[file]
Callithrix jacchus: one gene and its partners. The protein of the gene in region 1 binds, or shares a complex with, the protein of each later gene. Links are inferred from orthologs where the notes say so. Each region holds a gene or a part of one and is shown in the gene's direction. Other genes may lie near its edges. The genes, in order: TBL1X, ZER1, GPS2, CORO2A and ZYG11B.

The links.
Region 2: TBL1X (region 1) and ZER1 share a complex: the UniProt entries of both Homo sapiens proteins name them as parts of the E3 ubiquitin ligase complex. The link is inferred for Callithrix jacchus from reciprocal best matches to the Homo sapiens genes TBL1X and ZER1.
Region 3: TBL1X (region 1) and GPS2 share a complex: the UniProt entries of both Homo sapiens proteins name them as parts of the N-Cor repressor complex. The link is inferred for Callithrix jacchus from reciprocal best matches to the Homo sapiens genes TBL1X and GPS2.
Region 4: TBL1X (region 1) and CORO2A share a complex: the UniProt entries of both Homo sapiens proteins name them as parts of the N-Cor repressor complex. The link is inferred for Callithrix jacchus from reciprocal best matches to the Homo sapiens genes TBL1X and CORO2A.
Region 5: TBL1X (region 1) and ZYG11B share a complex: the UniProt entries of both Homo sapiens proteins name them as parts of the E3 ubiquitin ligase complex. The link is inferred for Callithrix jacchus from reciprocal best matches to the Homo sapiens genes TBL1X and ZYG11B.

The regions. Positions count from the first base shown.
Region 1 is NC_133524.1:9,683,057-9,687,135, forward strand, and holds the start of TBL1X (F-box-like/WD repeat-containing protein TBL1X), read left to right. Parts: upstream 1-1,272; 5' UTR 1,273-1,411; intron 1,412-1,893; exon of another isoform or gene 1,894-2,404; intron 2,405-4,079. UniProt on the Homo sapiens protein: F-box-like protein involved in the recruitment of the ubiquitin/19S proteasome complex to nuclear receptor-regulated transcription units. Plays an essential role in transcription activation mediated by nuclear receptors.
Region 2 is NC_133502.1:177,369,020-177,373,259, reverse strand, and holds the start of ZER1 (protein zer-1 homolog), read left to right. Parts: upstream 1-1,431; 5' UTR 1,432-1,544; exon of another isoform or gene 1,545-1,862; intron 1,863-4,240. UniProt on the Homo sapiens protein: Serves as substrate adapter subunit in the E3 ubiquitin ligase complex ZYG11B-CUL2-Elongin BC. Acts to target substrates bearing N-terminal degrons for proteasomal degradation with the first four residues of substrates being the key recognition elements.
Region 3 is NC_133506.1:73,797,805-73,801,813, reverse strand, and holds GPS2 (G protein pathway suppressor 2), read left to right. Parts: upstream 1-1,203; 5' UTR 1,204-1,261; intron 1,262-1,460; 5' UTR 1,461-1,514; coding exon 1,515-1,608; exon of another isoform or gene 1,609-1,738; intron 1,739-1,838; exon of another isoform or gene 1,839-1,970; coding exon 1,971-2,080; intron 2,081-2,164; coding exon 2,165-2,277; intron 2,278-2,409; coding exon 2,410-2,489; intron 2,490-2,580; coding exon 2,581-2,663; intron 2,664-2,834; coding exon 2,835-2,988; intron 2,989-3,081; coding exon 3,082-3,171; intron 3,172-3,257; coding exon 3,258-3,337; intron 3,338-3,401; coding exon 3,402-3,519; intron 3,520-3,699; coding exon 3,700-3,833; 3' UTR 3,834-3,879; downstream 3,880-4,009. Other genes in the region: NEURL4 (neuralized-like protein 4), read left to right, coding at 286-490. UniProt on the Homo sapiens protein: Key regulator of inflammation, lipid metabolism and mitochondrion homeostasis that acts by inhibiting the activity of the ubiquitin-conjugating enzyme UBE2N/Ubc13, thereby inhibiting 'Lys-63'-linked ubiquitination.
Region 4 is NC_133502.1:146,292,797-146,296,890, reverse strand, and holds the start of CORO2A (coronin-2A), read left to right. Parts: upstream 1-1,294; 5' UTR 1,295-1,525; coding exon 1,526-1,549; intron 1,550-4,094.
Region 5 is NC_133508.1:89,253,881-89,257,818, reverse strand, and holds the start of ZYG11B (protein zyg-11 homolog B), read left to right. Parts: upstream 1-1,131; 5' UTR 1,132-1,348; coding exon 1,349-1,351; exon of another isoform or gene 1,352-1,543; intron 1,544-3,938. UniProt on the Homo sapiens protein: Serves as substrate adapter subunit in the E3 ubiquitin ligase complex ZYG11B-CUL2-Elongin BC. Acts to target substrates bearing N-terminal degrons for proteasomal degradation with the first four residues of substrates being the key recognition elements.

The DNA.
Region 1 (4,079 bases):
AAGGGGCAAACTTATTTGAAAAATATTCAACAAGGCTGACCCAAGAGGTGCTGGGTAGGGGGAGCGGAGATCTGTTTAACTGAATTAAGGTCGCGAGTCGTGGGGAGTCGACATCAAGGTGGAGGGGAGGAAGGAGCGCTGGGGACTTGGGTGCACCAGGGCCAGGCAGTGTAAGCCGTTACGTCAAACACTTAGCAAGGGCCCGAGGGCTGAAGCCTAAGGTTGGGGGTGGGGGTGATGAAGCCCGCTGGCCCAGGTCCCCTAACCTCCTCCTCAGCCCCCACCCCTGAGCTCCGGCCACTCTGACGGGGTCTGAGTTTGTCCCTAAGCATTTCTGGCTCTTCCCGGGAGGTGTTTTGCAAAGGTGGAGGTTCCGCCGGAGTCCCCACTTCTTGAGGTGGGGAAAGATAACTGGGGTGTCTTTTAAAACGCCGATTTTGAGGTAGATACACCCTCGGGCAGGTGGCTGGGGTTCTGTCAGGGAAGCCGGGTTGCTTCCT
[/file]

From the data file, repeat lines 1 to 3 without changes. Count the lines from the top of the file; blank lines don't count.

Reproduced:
Callithrix jacchus: one gene and its partners. The protein of the gene in region 1 binds, or shares a complex with, the protein of each later gene. Links are inferred from orthologs where the notes say so. Each region holds a gene or a part of one and is shown in the gene's direction. Other genes may lie near its edges. The genes, in order: TBL1X, ZER1, GPS2, CORO2A and ZYG11B.

The links.
Region 2: TBL1X (region 1) and ZER1 share a complex: the UniProt entries of both Homo sapiens proteins name them as parts of the E3 ubiquitin ligase complex. The link is inferred for Callithrix jacchus from reciprocal best matches to the Homo sapiens genes TBL1X and ZER1.